He served on the boards of the National Symphony Orchestra and the Kennedy Center because he wanted more inner-city children to be exposed to the arts.

His passion for Children’s Hospital began when he slept on the floor of one of its rooms when his son, Joseph III, was having surgery on his rib cage. Mr. Robert would eventually serve as chairman for a hospital campaign that raised $200 million.

Later, Mr. Robert flew to Iraq, where his son was serving in the Marines. At Camp Pendleton in San Diego, he helped organize a concert featuring pop stars Destiny’s Child, Kiss, Godsmack and Ted Nugent.

Joseph Edgar Robert Jr. was born Feb. 24, 1952, in Takoma Park and raised in Silver Spring. His father worked in real estate, and the family was often in debt.

“We never had any money,” Mr. Robert recalled in a 2007 interview. “I was always working. I had a paper route and worked at a restaurant.”

Mr. Robert once told The Washington Post that his father was an “alcoholic abuser.” His father left home when Mr. Robert was in grammar school, and the two didn’t communicate for many years.

He showed a penchant for business early on. At 10, he recovered some discarded boxing equipment and organized matches for neighborhood kids in his back yard on Rockdale Drive. He stuck broom handles in the ground and with clothesline made a boxing ring. He charged for popcorn and lemonade.

He sold applesauce. He sold Christmas trees. He sold bacon.

He was in the fourth grade.

“They were the fight nights of the ’50s and ’60s,” he recalled.

Mr. Robert attended St. John’s College High School in Washington, where he famously got into fistfights, set off a smoke bomb and was expelled on more than one occasion. He also excelled in math and chemistry.

His father went to a loan shark in Philadelphia to get money for tuition. “I never got to pay my tuition on time, so I almost never got my report card. The good news is I didn’t get my report card,” Mr. Robert said.

The teenager grew at St. John’s, where the competition was as ferocious in the classroom as it was on the playing field.

“There was a real focus on winning,” he recalled in an interview a few years ago. “It wasn’t just sports. It was grades. It was class rank.”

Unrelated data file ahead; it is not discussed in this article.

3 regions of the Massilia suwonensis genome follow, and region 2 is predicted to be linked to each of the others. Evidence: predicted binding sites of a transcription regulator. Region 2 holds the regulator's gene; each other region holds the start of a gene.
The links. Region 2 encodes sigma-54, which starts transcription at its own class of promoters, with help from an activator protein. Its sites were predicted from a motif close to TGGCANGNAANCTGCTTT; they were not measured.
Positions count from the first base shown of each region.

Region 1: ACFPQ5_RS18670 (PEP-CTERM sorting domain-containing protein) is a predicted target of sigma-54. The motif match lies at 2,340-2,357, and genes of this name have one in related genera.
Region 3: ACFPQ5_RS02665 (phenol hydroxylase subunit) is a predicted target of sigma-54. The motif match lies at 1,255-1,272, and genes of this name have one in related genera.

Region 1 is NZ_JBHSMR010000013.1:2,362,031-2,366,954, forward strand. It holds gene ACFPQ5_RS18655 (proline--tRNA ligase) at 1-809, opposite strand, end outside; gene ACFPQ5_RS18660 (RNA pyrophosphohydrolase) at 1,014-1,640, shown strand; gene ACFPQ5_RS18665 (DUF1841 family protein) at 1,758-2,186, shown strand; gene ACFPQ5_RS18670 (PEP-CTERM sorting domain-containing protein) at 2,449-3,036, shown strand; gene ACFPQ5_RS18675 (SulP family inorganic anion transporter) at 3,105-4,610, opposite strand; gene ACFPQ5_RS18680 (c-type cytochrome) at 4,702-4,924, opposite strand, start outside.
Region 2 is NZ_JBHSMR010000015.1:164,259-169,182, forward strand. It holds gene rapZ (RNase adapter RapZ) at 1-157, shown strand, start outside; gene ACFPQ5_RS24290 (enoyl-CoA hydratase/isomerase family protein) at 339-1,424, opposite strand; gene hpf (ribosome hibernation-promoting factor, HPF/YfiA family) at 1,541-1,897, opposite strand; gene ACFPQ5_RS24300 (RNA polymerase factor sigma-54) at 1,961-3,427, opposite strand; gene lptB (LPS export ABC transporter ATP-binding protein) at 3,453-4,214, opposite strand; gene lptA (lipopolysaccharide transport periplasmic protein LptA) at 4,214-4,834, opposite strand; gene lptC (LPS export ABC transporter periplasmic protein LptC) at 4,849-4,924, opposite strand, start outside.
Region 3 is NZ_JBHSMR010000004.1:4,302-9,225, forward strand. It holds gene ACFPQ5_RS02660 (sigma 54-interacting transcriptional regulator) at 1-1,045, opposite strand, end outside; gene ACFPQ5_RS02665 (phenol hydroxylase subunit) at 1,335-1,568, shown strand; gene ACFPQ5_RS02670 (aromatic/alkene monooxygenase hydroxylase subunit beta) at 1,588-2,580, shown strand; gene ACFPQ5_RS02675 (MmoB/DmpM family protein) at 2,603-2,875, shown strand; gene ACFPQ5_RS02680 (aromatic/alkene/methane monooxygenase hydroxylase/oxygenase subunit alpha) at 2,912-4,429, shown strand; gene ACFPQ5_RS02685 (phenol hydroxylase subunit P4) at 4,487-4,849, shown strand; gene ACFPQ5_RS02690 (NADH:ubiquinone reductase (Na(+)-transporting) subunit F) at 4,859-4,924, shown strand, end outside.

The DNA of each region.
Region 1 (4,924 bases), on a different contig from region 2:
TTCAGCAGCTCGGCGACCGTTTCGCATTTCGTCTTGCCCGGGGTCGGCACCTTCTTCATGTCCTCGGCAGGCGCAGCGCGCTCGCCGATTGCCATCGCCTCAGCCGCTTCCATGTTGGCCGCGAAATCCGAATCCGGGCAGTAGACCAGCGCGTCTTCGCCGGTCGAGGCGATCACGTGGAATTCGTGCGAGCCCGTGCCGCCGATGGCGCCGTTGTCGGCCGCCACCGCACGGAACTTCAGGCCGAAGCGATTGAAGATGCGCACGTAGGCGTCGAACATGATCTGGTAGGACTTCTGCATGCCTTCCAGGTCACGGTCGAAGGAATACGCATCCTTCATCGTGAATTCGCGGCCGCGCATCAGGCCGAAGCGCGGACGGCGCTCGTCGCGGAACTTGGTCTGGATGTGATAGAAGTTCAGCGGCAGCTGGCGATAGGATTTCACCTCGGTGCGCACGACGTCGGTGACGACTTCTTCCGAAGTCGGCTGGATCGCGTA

One semester, Mr. Robert would have a 70 average; the next, he would get a 96 average with honors.

He developed a lifelong affection for the school, becoming one of its biggest benefactors. He gave $1 million for a Joseph E. Robert Jr. science hall. He also paid for children of family and friends to attend St. John’s, from which he graduated in 1970.

Mr. Robert said he was expelled from Mount St. Mary’s College in Emmitsburg, Md., after a violent confrontation with a fellow student who was abusing a dog.

“I told him the next time he slapped the dog, I would slap him,” he told The Post in 2009.

When he heard the student beating the dog, Mr. Robert broke his way into the room with a baseball bat. He rescued the dog and kept it as a pet for 17 years.

Mr. Robert’s marriages to Gayle Davis and Jill Sorensen ended in divorce.

Survivors include one son from his first marriage, Joseph E. Robert III of McLean, and one from his second, Luke S. Robert; his father, Joseph E. Robert Sr. of Ocean Pines, Md.; his mother, Aimee Lou Robert of Silver Spring; three sisters, Janice E. Robert of Gaithersburg, Christine E. Robert of New York and Cynthia L. Robert-Clark of Miami; and one brother, Thomas P. Robert of Sebring, Fla.

Two years ago, after his brain cancer diagnosis, he told The Post that God should do a “net present value” on his life.

“I believe the numbers will convince him I am more valuable doing his work here!” he said.

Thomas Heath is a local business reporter and columnist, writing about entrepreneurs and various companies big and small in the Washington Metropolitan area. Previously, he wrote about the business of sports for The Post’s sports section for most of a decade.